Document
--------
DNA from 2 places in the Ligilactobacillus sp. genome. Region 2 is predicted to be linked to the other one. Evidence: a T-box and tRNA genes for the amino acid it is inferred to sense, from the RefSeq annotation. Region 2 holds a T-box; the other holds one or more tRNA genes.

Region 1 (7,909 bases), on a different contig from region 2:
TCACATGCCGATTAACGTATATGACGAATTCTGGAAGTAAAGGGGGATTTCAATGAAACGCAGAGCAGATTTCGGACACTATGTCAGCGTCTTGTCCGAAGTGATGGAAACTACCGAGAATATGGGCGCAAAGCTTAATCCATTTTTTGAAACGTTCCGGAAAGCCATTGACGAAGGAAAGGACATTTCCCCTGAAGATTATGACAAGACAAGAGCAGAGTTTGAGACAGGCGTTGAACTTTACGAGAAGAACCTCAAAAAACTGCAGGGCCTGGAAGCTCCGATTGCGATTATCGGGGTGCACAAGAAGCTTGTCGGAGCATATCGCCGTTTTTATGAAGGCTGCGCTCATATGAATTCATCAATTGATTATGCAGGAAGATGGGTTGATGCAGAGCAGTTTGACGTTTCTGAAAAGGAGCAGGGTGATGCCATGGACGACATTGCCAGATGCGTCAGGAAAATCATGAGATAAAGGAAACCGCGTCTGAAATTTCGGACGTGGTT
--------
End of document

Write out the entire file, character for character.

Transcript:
DNA from 2 places in the Ligilactobacillus sp. genome. Region 2 is predicted to be linked to the other one. Evidence: a T-box and tRNA genes for the amino acid it is inferred to sense, from the RefSeq annotation. Region 2 holds a T-box; the other holds one or more tRNA genes.

Region 1 (7,909 bases), on a different contig from region 2:
TCACATGCCGATTAACGTATATGACGAATTCTGGAAGTAAAGGGGGATTTCAATGAAACGCAGAGCAGATTTCGGACACTATGTCAGCGTCTTGTCCGAAGTGATGGAAACTACCGAGAATATGGGCGCAAAGCTTAATCCATTTTTTGAAACGTTCCGGAAAGCCATTGACGAAGGAAAGGACATTTCCCCTGAAGATTATGACAAGACAAGAGCAGAGTTTGAGACAGGCGTTGAACTTTACGAGAAGAACCTCAAAAAACTGCAGGGCCTGGAAGCTCCGATTGCGATTATCGGGGTGCACAAGAAGCTTGTCGGAGCATATCGCCGTTTTTATGAAGGCTGCGCTCATATGAATTCATCAATTGATTATGCAGGAAGATGGGTTGATGCAGAGCAGTTTGACGTTTCTGAAAAGGAGCAGGGTGATGCCATGGACGACATTGCCAGATGCGTCAGGAAAATCATGAGATAAAGGAAACCGCGTCTGAAATTTCGGACGTGGTT